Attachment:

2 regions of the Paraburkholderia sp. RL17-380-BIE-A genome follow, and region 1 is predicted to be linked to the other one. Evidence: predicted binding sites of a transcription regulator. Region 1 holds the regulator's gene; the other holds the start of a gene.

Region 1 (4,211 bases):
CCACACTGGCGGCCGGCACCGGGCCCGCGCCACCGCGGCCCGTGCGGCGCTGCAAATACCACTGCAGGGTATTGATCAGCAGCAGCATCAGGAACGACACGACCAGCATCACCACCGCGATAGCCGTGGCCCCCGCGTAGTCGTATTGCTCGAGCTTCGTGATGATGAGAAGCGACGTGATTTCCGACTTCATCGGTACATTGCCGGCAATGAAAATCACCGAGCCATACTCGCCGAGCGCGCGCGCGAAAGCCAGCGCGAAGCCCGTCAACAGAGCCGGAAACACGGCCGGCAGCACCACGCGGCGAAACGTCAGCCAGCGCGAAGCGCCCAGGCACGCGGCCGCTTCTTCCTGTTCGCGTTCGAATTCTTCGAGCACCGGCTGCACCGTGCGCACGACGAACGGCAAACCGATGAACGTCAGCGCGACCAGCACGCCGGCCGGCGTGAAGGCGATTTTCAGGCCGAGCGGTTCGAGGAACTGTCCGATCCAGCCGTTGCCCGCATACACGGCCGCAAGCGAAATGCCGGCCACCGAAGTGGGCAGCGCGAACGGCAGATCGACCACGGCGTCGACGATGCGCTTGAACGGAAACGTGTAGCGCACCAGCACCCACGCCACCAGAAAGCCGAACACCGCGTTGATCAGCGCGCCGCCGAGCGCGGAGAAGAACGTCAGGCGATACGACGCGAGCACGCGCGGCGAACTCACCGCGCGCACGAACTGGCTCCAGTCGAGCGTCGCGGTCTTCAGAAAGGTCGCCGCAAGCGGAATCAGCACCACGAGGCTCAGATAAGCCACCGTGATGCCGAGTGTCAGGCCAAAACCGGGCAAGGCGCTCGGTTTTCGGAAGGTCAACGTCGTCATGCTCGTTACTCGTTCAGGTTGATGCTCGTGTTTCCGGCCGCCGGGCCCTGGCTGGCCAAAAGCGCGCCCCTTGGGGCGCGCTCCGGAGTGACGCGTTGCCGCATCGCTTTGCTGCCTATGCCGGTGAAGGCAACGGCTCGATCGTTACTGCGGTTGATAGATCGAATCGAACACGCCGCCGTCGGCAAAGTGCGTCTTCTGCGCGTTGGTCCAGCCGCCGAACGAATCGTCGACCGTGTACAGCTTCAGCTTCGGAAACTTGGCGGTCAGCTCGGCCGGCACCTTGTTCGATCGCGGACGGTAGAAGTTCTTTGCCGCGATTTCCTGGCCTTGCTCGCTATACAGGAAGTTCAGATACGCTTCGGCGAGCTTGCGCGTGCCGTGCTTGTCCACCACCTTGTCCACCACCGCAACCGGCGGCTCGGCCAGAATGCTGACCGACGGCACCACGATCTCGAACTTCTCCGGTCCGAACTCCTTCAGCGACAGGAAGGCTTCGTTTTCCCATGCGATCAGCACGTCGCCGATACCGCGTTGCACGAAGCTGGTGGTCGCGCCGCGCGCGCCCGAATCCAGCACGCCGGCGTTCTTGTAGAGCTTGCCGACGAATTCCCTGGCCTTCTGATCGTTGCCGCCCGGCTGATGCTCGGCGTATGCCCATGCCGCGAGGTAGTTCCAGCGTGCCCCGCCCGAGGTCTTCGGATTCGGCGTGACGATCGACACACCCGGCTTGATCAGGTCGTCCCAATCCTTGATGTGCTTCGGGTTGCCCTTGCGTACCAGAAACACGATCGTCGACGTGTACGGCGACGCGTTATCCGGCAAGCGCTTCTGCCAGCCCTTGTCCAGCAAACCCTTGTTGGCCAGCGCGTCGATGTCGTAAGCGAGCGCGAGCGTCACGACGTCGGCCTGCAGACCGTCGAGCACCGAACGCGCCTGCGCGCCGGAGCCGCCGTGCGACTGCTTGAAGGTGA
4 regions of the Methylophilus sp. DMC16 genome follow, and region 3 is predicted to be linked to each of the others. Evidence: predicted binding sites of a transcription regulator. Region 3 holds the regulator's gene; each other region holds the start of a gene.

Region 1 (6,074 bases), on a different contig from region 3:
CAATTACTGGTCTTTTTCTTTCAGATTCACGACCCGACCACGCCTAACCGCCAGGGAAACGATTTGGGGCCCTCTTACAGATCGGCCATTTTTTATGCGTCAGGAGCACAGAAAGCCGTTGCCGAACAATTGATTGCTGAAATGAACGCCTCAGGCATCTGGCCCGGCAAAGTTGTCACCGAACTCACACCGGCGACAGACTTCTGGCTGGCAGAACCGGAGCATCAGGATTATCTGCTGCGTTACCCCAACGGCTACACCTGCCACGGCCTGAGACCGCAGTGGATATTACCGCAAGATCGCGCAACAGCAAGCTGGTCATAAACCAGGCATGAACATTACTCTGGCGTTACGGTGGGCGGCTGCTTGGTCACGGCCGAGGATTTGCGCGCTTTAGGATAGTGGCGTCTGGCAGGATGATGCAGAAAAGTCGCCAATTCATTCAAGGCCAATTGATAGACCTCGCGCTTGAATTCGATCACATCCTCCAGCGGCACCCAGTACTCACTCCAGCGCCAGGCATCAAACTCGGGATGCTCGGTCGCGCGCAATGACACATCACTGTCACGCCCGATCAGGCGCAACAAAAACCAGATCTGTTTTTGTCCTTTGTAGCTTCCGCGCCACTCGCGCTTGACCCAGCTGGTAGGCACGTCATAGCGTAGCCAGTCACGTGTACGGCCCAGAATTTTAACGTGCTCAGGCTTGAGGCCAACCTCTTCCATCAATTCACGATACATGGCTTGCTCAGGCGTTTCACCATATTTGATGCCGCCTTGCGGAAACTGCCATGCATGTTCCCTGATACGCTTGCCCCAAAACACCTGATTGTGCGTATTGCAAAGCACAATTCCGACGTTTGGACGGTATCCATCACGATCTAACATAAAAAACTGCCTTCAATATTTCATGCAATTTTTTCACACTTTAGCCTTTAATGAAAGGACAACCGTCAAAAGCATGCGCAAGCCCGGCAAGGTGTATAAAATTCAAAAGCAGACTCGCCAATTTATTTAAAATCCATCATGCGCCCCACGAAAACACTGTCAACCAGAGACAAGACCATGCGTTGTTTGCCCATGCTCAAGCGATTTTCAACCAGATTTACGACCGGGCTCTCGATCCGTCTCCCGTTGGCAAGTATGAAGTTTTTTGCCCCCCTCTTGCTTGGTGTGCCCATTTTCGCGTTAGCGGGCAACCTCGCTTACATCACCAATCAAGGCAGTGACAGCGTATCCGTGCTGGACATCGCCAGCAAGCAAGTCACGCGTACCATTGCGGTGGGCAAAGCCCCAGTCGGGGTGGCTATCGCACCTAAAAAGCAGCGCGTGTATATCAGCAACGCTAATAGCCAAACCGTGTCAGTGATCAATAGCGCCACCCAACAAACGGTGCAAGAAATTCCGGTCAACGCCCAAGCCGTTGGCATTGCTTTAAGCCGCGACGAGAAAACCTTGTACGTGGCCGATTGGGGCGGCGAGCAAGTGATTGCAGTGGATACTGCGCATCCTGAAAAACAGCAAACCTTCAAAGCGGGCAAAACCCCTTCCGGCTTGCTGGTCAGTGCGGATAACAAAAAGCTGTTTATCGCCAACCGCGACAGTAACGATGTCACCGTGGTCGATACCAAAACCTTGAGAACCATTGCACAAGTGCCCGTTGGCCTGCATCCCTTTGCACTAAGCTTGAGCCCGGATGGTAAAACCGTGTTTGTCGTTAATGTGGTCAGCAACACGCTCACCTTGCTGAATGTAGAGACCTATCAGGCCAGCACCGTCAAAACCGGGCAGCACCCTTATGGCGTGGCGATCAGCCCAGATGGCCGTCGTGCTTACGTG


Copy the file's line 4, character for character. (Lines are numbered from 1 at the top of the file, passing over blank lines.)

4 regions of the Methylophilus sp. DMC16 genome follow, and region 3 is predicted to be linked to each of the others. Evidence: predicted binding sites of a transcription regulator. Region 3 holds the regulator's gene; each other region holds the start of a gene.